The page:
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Hottest Socially Responsible Investments: Regenerative Medicine and Biotech
Barely a day goes by when regenerative medicine or stem cell research isn’t mentioned in the news. Under the Bush administration it was presented as a controversial topic; more recently in 2009, Obama signed Executive Order 13505, paving the way to accelerated progress in the field.
Innovators like Anthony Atala of Wake Forest Institute for Regenerative Medicine are being celebrated as heroes. He and his team have been able to “grow” simple organs from stem cells in-vitro, which have then been successfully transplanted into patients. Unlike traditional organ transplants, plagued with the possibility of organ rejection, Atala’s method works flawlessly. The only challenges in sight are that the research has been extremely time-intensive, partially due to underfunding.
This world-challenging technology is an excellent option for long-term investors, not those looking for a quick buck. The science is there and it works. Now business needs to step in and integrate it into the mainstream medical system. That’s going to take billions and an uncertain amount of time. One thing that is certain however, is the investors who get in before the time of transition in hospitals will see the greatest return on investment.
Biotech / Gene Therapy
Amazingly, applications of biotechnology date back to ancient times, brewing beer being among the earliest applications. Once microbiology became better understood in the twentieth century, breakthrough medical treatments such as the antibiotic penicillin became available for medical use.
Today, arguably the most exciting offshoot of biotech is gene therapy. Although still in its infancy, it holds great promise to save lives and prevent the suffering of millions in the future. This is because disease starts at the cellular level. Gene therapy will finally give doctors the ability to treat the root cause of disease, instead of merely dealing with the consequences of it.
The state of our health depends on our DNA. Generally people are unaware that as we age, humans suffer from a type of “data loss”. The telomeres at the tips of DNA wear down over time each time cells divide. Copying errors take place, creating mutations and potentially resulting in age-related disease such as cancer. Once science is able to harness the full potential of gene therapy, even the process of aging itself may be able to be reversed.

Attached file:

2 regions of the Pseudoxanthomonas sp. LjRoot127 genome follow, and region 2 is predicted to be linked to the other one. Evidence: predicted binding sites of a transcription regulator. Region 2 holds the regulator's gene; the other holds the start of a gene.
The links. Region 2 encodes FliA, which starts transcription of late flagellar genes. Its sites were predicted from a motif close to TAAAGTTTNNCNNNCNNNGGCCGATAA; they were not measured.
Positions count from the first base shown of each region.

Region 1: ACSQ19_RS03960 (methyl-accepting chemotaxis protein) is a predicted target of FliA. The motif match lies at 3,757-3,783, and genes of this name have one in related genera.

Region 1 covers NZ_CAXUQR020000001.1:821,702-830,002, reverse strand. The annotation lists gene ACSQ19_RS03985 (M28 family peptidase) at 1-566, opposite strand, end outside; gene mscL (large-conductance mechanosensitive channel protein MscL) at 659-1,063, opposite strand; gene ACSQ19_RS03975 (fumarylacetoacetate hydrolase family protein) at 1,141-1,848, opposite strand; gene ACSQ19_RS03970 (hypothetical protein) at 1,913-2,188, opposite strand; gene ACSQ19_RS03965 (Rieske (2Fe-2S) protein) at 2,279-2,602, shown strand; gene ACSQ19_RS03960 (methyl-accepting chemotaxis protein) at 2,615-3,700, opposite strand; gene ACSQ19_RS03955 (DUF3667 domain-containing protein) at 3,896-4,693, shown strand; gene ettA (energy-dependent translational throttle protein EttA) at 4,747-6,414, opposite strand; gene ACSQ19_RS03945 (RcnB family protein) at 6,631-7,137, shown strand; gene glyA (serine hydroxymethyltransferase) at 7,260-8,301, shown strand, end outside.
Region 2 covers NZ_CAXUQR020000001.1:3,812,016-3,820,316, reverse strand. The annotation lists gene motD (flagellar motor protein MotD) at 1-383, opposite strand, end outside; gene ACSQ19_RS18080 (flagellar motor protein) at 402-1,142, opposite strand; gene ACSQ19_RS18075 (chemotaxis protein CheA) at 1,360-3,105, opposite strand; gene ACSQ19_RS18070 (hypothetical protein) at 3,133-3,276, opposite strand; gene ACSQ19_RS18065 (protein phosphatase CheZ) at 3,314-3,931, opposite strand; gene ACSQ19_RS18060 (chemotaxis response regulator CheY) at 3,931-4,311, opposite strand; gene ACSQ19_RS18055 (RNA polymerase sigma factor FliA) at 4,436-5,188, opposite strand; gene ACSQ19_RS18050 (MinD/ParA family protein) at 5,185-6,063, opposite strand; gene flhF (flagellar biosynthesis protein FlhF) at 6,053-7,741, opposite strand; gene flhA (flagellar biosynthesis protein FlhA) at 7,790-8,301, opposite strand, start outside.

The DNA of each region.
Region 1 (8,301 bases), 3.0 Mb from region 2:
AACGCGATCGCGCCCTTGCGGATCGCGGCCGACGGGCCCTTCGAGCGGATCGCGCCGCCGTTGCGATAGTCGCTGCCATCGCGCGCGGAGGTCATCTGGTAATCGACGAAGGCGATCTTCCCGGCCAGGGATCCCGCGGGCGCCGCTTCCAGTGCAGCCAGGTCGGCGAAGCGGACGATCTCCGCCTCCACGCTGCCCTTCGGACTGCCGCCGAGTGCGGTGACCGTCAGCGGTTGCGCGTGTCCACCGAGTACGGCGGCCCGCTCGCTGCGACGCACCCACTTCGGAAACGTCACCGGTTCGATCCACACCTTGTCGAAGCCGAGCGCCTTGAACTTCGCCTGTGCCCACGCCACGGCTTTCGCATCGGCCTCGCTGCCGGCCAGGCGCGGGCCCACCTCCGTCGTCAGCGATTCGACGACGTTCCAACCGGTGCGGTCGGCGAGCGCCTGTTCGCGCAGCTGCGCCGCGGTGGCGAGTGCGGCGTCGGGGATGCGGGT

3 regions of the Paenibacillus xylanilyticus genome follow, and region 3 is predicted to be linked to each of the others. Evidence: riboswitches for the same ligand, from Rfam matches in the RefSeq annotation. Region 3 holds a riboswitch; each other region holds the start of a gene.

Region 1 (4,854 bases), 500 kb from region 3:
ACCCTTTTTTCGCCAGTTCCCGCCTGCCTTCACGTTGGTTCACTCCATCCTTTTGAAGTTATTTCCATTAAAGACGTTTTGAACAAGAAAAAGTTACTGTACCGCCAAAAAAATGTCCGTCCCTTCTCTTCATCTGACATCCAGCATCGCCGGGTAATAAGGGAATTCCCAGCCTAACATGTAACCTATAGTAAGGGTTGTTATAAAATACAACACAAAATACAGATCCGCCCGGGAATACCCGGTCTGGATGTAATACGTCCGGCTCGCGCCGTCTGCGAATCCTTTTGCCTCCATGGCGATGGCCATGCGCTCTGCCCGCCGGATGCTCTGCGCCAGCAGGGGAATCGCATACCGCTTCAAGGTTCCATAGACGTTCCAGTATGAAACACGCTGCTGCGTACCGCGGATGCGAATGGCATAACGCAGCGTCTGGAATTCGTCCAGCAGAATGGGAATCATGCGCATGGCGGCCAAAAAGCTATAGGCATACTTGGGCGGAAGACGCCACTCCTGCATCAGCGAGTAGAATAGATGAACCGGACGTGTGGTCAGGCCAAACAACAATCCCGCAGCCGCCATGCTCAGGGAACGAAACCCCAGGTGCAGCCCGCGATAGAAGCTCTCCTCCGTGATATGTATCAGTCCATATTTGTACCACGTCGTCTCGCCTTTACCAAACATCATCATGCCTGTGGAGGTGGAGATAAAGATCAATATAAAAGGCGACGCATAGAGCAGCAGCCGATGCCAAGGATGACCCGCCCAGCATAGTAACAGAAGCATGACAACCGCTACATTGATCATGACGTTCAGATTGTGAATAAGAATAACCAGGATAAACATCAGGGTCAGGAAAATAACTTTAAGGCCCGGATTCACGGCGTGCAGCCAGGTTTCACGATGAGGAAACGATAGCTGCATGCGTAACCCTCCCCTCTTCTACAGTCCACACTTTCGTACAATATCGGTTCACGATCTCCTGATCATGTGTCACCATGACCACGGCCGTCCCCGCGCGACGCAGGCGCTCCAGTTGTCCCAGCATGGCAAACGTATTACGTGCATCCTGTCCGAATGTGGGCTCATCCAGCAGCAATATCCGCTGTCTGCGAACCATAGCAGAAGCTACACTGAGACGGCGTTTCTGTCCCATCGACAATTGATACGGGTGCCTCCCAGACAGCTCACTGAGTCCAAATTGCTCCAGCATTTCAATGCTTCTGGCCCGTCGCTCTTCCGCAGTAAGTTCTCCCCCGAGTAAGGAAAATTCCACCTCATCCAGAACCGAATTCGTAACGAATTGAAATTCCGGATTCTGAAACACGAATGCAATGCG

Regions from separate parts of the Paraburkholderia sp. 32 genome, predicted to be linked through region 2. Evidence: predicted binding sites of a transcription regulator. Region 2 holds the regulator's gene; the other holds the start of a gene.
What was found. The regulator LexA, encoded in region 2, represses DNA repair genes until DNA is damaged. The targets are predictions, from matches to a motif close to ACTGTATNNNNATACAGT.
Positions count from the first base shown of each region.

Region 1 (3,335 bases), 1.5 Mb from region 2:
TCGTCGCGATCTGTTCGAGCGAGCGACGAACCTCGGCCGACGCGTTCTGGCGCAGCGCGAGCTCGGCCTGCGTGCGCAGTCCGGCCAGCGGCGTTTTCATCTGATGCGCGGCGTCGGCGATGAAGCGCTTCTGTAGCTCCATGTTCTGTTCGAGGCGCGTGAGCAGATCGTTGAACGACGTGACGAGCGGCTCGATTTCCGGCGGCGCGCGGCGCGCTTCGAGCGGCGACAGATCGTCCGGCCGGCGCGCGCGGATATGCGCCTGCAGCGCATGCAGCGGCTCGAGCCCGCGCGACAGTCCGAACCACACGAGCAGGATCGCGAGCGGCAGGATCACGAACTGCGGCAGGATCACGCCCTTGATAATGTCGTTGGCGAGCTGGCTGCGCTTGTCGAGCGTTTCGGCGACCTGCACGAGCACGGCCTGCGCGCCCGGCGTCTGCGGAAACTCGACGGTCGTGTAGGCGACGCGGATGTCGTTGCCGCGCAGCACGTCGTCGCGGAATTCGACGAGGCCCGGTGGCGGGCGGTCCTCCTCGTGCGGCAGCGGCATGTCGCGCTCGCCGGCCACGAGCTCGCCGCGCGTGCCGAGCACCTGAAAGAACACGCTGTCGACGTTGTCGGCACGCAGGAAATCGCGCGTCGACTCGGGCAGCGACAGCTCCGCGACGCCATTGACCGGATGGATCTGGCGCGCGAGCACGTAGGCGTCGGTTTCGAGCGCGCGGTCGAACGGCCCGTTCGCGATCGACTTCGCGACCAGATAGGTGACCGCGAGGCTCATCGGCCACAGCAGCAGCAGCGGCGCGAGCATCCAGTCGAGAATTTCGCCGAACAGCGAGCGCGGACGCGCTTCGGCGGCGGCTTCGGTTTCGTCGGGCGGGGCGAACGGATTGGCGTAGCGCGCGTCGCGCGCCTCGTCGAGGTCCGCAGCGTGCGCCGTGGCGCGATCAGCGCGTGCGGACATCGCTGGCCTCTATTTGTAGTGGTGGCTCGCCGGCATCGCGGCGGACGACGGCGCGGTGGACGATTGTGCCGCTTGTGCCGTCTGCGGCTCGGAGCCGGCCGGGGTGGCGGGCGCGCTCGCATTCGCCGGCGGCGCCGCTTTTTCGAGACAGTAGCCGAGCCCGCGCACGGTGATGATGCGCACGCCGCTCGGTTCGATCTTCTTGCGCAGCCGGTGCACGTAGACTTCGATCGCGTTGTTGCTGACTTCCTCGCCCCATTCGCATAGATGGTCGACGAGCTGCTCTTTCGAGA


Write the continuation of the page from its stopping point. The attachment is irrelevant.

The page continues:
Top Five Players to Watch:
ACell (Privately funded: Contact for investment opportunities)
Patented extracellular matrix (ECM) devices allow medical professionals to repair and remodel damaged tissues and organs. Sheets and micronized particles have been especially successful in treating ulcers, post-surgery wounds, and trauma to the skin such as second degree burns.
Amgen (NASDAQ: AMGN)
With head offices in California, Amgen is currently the biggest biotech company in the world. It’s also the most profitable. In 2006 Amgen brought raked in 2,950,000 in net income while competitors like Gilead Sciences and OSI Pharmaceuticals suffered major losses. Over 20,000 employees are working on the treatments for a huge laundry list of conditions including asthma, rheumatoid arthritis, osteoporosis and cancer.
BioTime (AMEX: BTIM)
BioTime has been working with the U.S. Army to treat battlefield injuries. Hextend is a blood plasma extender used to help soldiers dealing with severe blood loss. ESpan and ACTCellerate have hit the market, together enabling researchers to grow human embryonic progenitor cells.
Geron (NASDAQ: GERN)
Geron has built a sound reputation for its involvement in immunotherapy for cancer treatment as well as stem cell treatment for spinal cord injuries. No other company has tested as many compounds that measurably affect telomerase. Two products are currently undergoing clinical trials: Telomerase Inhibitor Drug - Imetelstat (GRN163L) and Telomerase Cancer Vaccine - GRNVAC1 and GRNVAC2.
Sierra Sciences (Privately funded: Contact for investment opportunities)
Sierra Sciences is an offshoot of Geron, founded by William H. Andrews, Ph.D. While working at Geron, Andrews discovered that the treatments they were working on have applications that may slow, stop or even reverse aging. Telomerase are directly responsible for repairing telomeres, a marker of age found at the tips of DNA. Sierra Sciences has screened over 250,000 compounds and have found over 850 telomerase inducers that may be used in future applications.